That’s the last time I really felt I *had* to have a drink, and I’ve had maybe three drinks since then. I don’t like anything about drinking, and I’ve gotten to the point where I’m not uncomfortable turning down drinks. However, so much of our social interactions revolve around drinking in this country, and it can be alienating to be a teetotaler. Again, I don’t mind saying I don’t drink, but it can be awkward when someone says, “Hey, let’s grab drinks if I’m in town” to say, “I don’t drink.” I also don’t like being at parties where I’m the only one not smashed because, and I’m going to be completely honest about this, trashed people are no fun to be around. They talk endlessly about stupid shit, thinking they’re being brilliant. In addition, I’ve had to fight off advances from drunk people, which isn’t fun, either, especially when they can’t get it through their alcohol-sodden brains that their pawing is not welcomed.

I’ve dated several people who were alcoholics or had a problem with alcohol, and I’m done with it. If I ever date again, I’m going to prioritize someone who doesn’t drink. I know that’s difficult to find in this country, and I know it cuts down the dating pool rather drastically.

In addition, so does not wanting to get married/cohabitate with someone. This is the other big thing that cuts down on my ability to relate to normies–not being in a relationship and not having kids. I’m fortunate in that I know several women my age who don’t have children, but I know far less who aren’t in a committed, cohabitating relationship. I’ve never lived with a romantic partner, and I used to think there was something wrong with me because I never wanted to. It’s less relevant now because I’m not dating anyone and probably won’t be any time soon, but–another thing. I don’t want a romantic relationship right now–I just want a Netflix and chill buddy. I’m too old for one-night stands, and I do think there is some emotional connection when you have sex with someone, but I don’t want to be all-in.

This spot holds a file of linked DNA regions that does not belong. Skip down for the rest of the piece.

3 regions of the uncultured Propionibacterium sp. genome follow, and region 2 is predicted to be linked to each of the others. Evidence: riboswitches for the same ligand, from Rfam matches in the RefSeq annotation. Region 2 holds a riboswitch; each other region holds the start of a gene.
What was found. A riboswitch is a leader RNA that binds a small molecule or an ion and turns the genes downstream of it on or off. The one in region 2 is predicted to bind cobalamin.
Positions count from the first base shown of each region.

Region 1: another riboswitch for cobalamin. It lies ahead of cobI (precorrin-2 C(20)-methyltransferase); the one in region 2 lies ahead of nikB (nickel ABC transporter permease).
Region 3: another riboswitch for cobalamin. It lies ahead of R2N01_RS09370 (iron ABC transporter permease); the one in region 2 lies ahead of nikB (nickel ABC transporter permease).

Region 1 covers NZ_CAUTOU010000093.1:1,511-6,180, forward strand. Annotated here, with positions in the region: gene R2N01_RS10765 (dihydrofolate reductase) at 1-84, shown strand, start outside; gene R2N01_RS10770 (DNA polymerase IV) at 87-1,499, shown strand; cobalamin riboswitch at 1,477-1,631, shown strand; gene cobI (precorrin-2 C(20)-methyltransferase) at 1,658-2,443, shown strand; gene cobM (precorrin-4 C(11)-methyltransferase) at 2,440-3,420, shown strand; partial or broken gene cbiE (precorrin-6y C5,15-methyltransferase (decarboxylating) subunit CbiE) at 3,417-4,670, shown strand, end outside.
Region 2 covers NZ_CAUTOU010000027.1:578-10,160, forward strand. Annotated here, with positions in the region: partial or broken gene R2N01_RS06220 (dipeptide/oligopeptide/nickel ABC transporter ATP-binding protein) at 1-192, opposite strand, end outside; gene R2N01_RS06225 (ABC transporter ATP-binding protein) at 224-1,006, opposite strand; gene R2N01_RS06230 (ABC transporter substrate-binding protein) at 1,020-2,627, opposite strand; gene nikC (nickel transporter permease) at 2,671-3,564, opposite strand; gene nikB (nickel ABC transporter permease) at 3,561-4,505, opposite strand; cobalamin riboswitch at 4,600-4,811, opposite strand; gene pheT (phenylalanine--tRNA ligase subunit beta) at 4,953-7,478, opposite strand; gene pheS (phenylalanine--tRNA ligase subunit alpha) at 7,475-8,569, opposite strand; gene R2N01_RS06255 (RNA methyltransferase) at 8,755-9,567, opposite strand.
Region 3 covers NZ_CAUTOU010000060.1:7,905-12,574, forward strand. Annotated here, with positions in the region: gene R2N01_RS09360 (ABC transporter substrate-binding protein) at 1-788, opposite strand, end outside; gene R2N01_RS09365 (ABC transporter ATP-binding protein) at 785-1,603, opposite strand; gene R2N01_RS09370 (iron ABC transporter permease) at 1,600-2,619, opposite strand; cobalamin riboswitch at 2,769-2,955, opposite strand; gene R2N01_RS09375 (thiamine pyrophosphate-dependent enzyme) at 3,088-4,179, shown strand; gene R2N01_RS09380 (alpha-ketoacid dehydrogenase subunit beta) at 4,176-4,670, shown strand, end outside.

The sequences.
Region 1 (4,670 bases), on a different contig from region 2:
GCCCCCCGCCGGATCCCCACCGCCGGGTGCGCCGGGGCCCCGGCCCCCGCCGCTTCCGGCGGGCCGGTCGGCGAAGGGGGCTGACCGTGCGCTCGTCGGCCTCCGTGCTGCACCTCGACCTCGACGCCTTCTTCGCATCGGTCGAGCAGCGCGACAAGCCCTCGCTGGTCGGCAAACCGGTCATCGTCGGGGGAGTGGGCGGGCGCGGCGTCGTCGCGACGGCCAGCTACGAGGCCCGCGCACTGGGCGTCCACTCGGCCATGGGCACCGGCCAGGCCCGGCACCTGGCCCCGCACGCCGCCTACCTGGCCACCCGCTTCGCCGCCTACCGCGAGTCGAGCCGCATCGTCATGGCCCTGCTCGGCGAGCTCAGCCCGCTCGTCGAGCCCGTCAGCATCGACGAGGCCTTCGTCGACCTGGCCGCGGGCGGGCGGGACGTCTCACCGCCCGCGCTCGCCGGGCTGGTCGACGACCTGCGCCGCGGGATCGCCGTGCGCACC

I think the bigger problem is that while I’m on the fringe of society in many ways, I’m more conventional in others. I am mostly monogamous, mostly because it’s hard enough to tend to one relationship let alone more. I like a wide variety of sexual practices, but I’m also too old to want to do elaborate set-ups like swinging from chandeliers or fancy role-playing. I’m a freak to the normies, but a normie to the true freaks, and I feel lost in limbo much of the time.

It’s similar to how I feel as a Taiwanese bisexual woman–invisible and unwanted. When it comes to race in this country, no one cares about Asians, and when it comes to sexuality, it’s a binary of gay and straight. We are a very black-and-white society, pun intended, and I often feel as if I’m floating through the ether, not acknowledged by either side. I don’t belong in this country, and it has nothing to do with the current president. I have felt this way all my life, and politics right now only serve to exacerbate the feeling. To be blunt, it’s not conservatives, but liberals who are making me feel this way. We’re supposed to be the party of diversity, and, yet, some diversity is considered more important than others.